Opinion

Youth Now Have Fighting Chance at Rehabilitation

Zerline Hughes

Zerline HughesEver send your kid to his room to “think about what he’s done” in order to give him time to be alone to reflect, feel remorseful and come out to hug you and tell you he’s sorry and it won’t happen again? Can you recall the aftermath when he willingly accepted your hug of approval — or better yet when he came to you for much-needed comfort following a punishment? Maybe it doesn’t turn out that storybook perfect, but it works and has for centuries.

So why, then, has our system been sending our children to a dark corner and leaving them there to stew instead of talking out their issues? Why have we been leaving kids to deteriorate, suffer and not receive solace or comfort? Apparently, because it’s the American way.

Until now.

President Obama this week has officially called a stop to juvenile solitary confinement. With the help of scores of grassroots groups, advocacy organizations and families of suffering children — and even children who have passed away — solitary confinement for kids has come to an end.

As a mother of two children who have been labeled “at-risk” because of their race, upbringing and mailing address, my fear is that they fall into the cracks of the school-to-prison pipeline. Every moment I’m not with them — a good 12 hours each day — I wonder what they’re doing, how they’re reacting to situations, if they’re being targeted and if I will get a call that will break my heart and soul.

We all read and watch the news and see what’s happening to our young black boys — and now our girls. I’ve heard firsthand from a fellow parent about targeting and profiling of a young man my son’s age while simply sitting at a bus stop in a so-called good neighborhood.

So in the event all my efforts to keep my children out of the juvenile and criminal justice system fail, I want to know that they have a chance for true redemption and rehabilitation, and receive a second chance in society where they are equipped mentally to navigate the course of life instead of having to deal with the additional effects of having been isolated.

The banning of solitary confinement for juveniles is a first step. Our children currently incarcerated in juvenile detention facilities across the country now have a chance to work through their problems. They now have a chance to talk things out while getting rehabilitated instead of being isolated for a day, a week, a year. They now have a chance to survive — unlike Kalief Browder.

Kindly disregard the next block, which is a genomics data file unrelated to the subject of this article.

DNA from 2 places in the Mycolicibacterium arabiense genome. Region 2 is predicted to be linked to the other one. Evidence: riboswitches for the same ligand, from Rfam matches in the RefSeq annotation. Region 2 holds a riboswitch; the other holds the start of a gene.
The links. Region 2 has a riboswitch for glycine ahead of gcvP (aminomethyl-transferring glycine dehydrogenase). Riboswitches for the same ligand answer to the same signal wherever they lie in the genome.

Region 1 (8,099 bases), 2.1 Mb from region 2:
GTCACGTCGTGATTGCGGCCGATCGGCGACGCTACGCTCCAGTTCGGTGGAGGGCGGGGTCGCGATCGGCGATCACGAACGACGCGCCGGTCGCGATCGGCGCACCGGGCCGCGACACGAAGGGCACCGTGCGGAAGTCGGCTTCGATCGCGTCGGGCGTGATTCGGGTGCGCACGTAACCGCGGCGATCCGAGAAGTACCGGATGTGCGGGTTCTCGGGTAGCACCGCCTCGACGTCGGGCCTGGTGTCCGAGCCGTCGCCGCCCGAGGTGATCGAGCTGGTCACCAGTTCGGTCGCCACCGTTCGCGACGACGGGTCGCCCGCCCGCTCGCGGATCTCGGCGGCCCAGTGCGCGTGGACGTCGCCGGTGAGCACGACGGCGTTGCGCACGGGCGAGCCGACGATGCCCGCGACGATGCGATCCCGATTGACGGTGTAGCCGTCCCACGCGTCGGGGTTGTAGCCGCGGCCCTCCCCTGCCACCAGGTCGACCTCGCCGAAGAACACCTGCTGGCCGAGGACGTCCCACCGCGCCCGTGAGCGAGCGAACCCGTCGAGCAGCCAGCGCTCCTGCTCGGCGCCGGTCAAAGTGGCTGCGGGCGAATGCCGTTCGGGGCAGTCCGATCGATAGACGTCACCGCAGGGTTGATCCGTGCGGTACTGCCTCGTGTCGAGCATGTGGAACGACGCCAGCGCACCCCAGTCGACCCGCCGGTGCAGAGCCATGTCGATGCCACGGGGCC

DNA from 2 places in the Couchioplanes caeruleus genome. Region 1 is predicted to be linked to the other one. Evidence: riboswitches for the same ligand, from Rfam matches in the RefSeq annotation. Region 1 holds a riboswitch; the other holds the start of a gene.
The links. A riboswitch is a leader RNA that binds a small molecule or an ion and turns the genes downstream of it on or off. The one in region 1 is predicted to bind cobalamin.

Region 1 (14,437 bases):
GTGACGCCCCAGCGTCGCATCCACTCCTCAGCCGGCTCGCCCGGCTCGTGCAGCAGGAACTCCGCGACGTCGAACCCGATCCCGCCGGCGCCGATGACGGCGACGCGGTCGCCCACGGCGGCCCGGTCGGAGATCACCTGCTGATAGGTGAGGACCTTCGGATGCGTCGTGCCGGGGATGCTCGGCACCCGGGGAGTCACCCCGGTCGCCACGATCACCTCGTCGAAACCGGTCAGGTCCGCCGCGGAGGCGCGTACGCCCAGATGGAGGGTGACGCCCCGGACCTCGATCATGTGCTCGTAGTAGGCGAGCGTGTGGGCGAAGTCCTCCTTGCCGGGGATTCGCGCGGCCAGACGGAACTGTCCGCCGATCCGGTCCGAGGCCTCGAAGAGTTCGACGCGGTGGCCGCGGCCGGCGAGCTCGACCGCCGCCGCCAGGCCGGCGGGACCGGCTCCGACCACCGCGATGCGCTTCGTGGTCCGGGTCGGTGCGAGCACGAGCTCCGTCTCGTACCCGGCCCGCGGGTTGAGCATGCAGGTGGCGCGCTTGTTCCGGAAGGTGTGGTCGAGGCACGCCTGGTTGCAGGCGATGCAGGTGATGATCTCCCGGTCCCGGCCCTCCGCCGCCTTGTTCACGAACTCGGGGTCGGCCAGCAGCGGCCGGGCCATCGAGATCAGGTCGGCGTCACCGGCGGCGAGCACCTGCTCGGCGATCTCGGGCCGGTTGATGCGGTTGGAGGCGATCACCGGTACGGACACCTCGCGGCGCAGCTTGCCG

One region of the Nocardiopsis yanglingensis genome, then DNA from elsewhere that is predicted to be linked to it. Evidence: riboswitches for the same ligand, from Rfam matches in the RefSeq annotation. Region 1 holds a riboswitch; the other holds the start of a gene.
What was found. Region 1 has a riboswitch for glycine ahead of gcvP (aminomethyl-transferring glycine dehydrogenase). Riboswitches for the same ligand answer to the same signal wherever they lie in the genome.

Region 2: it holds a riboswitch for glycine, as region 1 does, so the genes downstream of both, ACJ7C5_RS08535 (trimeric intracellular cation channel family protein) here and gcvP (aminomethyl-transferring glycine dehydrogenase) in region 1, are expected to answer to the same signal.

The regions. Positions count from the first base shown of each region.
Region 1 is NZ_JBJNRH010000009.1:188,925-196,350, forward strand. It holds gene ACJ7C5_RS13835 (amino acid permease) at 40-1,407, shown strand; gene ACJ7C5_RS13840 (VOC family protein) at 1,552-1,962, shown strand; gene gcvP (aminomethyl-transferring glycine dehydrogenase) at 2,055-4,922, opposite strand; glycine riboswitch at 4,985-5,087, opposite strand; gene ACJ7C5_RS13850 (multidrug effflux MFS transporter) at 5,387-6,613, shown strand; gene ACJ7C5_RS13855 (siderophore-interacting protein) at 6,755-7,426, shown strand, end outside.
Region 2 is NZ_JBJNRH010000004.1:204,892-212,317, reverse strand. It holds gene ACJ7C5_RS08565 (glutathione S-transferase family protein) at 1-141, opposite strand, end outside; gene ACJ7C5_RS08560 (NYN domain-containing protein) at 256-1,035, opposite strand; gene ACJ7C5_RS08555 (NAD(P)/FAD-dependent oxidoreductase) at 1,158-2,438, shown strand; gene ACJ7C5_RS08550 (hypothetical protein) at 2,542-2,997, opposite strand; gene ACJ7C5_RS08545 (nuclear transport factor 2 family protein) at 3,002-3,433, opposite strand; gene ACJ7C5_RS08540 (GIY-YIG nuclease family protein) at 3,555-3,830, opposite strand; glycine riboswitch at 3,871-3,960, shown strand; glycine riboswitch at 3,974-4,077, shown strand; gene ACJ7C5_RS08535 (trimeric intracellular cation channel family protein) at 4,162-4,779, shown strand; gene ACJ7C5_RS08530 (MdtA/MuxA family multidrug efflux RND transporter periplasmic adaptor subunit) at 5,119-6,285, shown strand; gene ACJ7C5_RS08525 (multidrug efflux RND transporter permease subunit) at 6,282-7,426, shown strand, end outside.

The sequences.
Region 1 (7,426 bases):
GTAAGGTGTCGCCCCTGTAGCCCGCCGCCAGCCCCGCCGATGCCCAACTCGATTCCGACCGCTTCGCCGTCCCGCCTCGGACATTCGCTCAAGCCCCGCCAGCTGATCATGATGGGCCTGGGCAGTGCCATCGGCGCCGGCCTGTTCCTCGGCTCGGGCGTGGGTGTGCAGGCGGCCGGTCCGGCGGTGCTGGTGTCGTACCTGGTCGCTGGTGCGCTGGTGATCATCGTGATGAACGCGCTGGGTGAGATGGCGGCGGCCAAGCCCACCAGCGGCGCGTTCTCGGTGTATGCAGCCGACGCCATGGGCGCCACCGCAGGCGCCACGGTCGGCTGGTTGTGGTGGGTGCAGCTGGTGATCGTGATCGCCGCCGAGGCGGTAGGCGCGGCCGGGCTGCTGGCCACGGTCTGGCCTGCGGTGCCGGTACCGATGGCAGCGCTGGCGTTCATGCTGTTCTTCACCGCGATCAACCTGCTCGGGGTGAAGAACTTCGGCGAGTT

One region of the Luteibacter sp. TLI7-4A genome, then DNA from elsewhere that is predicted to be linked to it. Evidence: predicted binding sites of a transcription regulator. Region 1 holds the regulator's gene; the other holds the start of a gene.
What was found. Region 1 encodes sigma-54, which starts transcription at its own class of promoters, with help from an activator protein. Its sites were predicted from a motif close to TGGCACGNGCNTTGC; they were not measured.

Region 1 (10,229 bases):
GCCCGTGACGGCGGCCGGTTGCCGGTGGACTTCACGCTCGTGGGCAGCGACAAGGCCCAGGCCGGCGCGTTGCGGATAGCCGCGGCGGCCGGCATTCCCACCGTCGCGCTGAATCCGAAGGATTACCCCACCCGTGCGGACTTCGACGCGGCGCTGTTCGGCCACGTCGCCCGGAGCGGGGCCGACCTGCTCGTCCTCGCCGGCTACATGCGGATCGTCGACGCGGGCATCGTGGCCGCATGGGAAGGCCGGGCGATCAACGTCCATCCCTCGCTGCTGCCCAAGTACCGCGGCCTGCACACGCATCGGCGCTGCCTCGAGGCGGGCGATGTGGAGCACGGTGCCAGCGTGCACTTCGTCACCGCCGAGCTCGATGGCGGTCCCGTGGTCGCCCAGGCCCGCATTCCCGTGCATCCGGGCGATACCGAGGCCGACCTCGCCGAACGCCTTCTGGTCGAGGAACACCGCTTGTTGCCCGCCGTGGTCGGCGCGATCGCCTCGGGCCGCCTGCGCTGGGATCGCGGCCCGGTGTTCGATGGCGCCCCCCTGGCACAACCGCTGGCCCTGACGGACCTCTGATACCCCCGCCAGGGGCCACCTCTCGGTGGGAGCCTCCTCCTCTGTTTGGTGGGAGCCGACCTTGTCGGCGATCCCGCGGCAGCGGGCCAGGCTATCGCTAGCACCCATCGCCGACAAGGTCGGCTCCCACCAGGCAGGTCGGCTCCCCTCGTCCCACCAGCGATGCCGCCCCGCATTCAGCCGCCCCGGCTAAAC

In the juvenile justice system, approximately half of all suicides occur in confinement, according the Campaign for Youth Justice. Furthermore, it reports that kids are 36 times more likely to commit suicide in solitary in an adult jail than if they were in solitary in a juvenile detention facility and 19 times more likely to kill themselves in isolation than in general population.

Again, Obama’s move is just a first step. I know, we always say that. OK … a second step, considering the increased progress in juvenile justice reform with the emergence of juvenile courts and the closing of several juvenile detention centers.

But our children, according to Solitary Watch, are often held in solitary confinement or room confinement for their protection from older, more dangerous offenders and/or because “there is nowhere else to put them.” So the time is now to reassess how and why we are jailing and imprisoning our youth and what the alternatives are.

Age-appropriate discipline, followed by conversation — long lectures in my case — and regular follow-ups and check-ins seem efficient. When it comes to our kids committing more heinous offenses, the above still works — amped up, of course, with interventions, tailored steps to rehabilitation and mental health treatment.

That’s called a second chance. And with our own kids, our flesh and blood — it’s probably their 150th chance — and that’s because they’re kids. They are still learning cause and effect. They are attempting to master problem solving and troubleshooting skills. Heck — so are we as adults.

Zerline Hughes is a Washington, D.C., communications consultant and blogger on social justice issues. Her blog Not These Two focuses on keeping her children out of the school-to-prison pipeline. Follow her on Twitter at @zerlinehughes.

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